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This column is part of Globe Careers' Leadership Lab series, where executives and experts share their views and advice about leadership and management. Follow us at @Globe_Careers. Find all Leadership Lab stories at tgam.ca/leadershiplab

The clock reads 11 p.m. You're about to go to bed, but rather than feeling calm and sleepy, you're fixated on "that thing." Whether it's the difficult call to your client, the mountain of reading on your desk or the non-billable work that still must get done, "that thing" is the nagging item on your to-do list that never goes away. Does this scene sound familiar?

If so, I have a new perspective for you. Imagine if you were told you had to "eat a live frog" each day, no matter what. When faced with this daunting task, you can choose two paths:

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1. Eat the frog as soon as you sit down at your desk, feel accomplished by 10 a.m., and move forward with the rest of your day or;

2. Ruminate about the frog, stress about its taste and texture for hours, and then finally eat it – begrudgingly – at the end of the day.

Neither option is appealing, but I'll bet that you would prefer Option 1 as a way to attack your days.

"Eat a Frog" is a Mark Twain saying brought back to life by author Brian Tracy in Eat That Frog! I have since adapted my own variation of Mr. Tracy's theory, which has become one of the simplest and most memorable ways to support my clients in their quest for an effective time management routine. And simple always wins with those who have found success.

Steve (not his real name), a partner at a top law firm, realized that his time management habits had gotten worse – not better – as he became more successful. With two young children, billable targets to reach, and his stress level rising, he came to me stating "the totality of it all is too much."

Ironically enough, high-power people like Steve are often the worst at managing their time. When "better time management" becomes another entry on your to-do list, it is next to impossible to devote yourself to this change. After all, who has time to think about another self-improvement strategy?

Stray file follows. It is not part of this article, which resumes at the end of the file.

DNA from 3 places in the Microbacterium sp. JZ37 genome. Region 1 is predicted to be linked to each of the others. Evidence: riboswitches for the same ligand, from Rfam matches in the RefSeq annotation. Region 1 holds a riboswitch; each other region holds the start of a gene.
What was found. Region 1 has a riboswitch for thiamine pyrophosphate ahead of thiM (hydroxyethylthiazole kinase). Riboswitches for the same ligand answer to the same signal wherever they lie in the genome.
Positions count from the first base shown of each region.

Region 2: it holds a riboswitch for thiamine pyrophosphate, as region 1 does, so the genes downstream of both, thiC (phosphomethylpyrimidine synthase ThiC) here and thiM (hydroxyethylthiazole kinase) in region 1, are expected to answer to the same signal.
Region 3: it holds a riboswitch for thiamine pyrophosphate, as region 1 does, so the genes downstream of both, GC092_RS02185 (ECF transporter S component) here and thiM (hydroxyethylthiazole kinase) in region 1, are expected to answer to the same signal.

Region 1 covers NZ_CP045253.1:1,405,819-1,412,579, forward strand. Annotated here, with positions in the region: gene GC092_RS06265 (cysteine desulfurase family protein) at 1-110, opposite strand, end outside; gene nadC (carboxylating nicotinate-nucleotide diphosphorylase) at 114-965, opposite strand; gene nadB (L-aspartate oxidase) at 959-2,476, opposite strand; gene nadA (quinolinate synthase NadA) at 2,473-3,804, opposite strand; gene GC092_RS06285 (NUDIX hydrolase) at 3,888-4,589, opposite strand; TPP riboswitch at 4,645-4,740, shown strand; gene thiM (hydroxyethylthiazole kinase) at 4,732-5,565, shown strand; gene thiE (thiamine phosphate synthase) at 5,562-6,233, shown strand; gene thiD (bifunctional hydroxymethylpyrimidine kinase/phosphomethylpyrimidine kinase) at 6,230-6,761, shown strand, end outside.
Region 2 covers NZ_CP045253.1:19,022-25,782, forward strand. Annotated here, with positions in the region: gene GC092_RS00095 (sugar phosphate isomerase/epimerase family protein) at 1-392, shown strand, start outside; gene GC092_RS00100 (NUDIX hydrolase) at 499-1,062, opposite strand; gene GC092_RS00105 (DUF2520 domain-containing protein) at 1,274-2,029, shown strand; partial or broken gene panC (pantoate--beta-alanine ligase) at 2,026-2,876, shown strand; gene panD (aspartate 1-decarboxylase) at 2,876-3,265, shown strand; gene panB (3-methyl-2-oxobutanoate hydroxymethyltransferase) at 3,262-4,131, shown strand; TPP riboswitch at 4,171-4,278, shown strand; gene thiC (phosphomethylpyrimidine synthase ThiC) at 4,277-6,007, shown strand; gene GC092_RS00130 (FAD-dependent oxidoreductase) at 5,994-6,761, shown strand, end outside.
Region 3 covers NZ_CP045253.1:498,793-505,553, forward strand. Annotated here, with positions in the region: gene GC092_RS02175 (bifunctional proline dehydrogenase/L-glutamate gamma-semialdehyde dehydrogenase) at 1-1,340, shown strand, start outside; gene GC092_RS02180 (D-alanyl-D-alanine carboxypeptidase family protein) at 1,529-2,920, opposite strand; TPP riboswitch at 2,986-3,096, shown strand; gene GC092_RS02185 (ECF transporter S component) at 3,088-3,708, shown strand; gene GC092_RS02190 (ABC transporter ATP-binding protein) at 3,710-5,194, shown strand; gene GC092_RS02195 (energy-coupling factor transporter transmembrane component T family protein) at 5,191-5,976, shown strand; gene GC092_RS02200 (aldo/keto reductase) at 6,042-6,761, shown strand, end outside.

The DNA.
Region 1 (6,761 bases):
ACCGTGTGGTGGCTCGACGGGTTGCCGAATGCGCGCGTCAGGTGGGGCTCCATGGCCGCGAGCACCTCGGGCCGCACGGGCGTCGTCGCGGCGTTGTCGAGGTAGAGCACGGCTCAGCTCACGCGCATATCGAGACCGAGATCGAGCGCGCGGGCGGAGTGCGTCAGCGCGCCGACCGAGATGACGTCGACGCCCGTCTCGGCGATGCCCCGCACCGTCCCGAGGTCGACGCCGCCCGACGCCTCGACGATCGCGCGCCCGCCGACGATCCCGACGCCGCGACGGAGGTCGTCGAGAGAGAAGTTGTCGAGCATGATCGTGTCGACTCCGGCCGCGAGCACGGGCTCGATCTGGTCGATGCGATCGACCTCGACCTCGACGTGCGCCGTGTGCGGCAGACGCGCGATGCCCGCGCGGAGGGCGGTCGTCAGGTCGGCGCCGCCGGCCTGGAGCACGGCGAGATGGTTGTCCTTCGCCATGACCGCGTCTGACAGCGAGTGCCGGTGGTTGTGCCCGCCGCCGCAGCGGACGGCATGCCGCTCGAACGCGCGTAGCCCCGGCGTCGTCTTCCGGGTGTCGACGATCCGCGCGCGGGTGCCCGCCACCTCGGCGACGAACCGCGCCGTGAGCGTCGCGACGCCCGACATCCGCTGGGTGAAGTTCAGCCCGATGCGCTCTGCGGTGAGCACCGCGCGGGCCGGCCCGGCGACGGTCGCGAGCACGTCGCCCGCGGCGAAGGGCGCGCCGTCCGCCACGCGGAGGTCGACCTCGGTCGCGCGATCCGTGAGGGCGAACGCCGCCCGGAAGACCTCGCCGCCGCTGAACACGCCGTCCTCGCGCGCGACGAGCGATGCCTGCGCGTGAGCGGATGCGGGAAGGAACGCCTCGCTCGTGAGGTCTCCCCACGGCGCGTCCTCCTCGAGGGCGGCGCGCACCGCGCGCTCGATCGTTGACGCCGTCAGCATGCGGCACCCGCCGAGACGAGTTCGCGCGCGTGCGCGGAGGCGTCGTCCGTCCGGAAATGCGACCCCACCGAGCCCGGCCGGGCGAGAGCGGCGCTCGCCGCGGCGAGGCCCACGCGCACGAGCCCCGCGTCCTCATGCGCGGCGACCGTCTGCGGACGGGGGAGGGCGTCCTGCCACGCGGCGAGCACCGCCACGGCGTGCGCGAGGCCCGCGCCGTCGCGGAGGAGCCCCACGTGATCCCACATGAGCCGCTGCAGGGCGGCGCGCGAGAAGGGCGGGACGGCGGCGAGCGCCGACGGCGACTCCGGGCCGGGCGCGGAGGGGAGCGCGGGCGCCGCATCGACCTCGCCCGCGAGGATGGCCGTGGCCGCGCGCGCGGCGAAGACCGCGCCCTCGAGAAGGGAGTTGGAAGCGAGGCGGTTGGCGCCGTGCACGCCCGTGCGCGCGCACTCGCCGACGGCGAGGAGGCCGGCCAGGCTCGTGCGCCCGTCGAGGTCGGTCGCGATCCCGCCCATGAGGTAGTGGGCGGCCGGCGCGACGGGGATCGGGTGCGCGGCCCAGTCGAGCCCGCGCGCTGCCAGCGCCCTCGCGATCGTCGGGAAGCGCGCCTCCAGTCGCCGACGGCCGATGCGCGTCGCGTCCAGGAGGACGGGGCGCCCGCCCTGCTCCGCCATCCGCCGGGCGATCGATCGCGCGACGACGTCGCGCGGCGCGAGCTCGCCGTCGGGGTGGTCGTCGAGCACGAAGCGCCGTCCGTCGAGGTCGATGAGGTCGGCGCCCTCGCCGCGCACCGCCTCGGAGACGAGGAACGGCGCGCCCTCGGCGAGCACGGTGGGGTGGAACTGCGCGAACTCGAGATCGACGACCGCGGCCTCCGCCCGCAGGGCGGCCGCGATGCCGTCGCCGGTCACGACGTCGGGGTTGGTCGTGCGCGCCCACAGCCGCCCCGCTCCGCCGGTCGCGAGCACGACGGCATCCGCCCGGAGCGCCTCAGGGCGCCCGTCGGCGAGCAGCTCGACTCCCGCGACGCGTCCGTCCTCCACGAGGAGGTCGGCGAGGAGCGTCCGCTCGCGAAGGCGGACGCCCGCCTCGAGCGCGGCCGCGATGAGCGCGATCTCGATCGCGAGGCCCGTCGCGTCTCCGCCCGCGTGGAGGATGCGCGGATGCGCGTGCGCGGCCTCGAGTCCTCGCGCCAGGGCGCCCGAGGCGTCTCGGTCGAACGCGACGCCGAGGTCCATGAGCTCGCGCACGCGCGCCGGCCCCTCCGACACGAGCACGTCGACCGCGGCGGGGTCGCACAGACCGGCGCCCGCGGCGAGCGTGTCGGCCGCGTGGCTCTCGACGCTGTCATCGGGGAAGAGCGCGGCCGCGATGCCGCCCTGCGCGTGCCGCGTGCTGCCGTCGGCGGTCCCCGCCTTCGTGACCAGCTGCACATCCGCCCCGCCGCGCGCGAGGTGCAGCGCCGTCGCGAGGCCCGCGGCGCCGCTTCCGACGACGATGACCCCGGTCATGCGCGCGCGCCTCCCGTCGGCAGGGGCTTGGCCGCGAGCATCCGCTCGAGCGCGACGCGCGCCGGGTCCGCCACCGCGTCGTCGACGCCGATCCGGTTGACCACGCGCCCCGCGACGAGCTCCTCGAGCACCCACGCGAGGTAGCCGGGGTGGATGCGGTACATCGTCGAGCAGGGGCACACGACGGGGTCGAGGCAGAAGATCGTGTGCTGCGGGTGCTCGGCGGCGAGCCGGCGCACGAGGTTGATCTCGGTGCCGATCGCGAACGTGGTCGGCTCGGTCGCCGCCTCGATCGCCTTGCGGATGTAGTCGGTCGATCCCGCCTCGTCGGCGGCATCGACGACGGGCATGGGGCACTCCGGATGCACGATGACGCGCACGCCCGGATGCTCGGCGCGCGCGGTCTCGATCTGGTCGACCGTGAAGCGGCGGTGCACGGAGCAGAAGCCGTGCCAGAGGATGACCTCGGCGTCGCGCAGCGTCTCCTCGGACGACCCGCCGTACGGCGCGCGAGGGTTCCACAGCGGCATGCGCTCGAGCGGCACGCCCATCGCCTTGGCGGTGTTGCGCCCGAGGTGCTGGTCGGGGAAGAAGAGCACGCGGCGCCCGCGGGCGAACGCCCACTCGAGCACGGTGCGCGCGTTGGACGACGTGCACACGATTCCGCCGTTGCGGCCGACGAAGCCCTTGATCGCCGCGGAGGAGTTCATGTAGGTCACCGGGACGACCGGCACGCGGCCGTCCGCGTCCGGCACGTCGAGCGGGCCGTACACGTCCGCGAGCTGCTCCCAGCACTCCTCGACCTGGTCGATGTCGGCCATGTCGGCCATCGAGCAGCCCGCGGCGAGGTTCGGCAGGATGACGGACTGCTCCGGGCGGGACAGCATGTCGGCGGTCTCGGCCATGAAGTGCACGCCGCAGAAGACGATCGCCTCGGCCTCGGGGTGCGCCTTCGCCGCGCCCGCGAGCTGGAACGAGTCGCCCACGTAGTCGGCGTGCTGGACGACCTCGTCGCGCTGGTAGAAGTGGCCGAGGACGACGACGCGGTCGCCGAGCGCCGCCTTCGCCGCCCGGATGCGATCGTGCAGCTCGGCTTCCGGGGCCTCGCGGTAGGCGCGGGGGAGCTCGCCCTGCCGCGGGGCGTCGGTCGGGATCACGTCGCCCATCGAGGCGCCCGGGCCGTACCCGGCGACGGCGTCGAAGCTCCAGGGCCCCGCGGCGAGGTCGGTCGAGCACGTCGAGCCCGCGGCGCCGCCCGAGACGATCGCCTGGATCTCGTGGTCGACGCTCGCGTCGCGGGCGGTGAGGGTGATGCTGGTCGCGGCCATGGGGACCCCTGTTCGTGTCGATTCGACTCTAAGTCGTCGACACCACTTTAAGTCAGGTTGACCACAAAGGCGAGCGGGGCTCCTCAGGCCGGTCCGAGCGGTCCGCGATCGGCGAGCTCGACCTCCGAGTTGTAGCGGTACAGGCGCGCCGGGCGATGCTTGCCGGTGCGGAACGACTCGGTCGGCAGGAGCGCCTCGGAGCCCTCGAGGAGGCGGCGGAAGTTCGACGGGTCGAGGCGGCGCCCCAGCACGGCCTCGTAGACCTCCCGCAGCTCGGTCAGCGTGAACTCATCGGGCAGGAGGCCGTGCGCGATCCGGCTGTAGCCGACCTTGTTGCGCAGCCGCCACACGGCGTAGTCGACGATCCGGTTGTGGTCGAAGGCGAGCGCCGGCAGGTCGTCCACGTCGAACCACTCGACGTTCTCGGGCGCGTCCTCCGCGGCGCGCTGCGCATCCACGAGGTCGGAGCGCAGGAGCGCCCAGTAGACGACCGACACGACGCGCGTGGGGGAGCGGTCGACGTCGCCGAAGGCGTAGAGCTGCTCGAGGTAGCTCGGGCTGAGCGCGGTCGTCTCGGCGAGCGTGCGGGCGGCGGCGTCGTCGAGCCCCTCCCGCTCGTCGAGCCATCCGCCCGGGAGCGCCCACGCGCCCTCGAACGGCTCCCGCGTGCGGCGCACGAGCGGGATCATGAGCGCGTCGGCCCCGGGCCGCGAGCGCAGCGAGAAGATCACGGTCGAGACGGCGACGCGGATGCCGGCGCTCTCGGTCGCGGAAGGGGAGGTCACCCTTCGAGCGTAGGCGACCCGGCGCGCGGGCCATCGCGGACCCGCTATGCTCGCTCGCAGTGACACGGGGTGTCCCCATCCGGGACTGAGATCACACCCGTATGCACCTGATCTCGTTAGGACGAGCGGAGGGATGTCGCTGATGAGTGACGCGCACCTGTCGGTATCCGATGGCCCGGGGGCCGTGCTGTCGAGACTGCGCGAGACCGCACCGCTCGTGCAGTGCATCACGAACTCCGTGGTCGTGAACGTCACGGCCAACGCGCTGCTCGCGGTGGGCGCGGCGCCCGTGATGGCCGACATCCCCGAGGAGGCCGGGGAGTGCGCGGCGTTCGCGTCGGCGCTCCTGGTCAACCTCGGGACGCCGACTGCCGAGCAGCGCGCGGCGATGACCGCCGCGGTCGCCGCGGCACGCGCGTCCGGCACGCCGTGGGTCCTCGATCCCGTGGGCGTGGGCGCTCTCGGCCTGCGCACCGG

Yet anxiety that comes from avoiding a dreaded niggling task is more difficult to manage than the high-profile projects or major deadlines. These tiny stressors drain your energy, affect your mood, and leave you feeling unaccomplished on a daily basis. In my client Steve's case, his poor time management resulted in lack of exercise, missing out on events with his children, and too many late nights to meet work deadlines.

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The good news is that the fix is simple and the impact is remarkable. All you must do is choose five "frogs" – one per day – in advance of Monday morning each week. The frogs are the items on your to-do list that have to get done, although you manage to put them off. Schedule each frog into your calendar, as early as possible in the day (and don't be fooled into thinking that checking e-mail first thing is more important), and start eating.

Another client, who runs her own public relations firm, begins each day by asking herself what frog she must eat. "I have a spare 30 minutes before my children wake up," she explains. "If I can 'eat a frog' – a small one – before then, I am nicer to my kids, more focused on my job, and even reward myself with some exercise time."

By completing the most important task – the frog – first thing each day, you will set an intention for success that guarantees a better day. It will trigger an endorphin rush that, as Mr. Tracy writes: "Makes you feel more positive, personable, creative, and confident."

That's a pretty impressive rate of return from a little amphibian.

Valerie Cherneski (@cherneskicoach) is an executive coach based in Montreal. She launched Cherneski Coaching in New York City and works with top lawyers and corporate professionals in both Canada and the United States.

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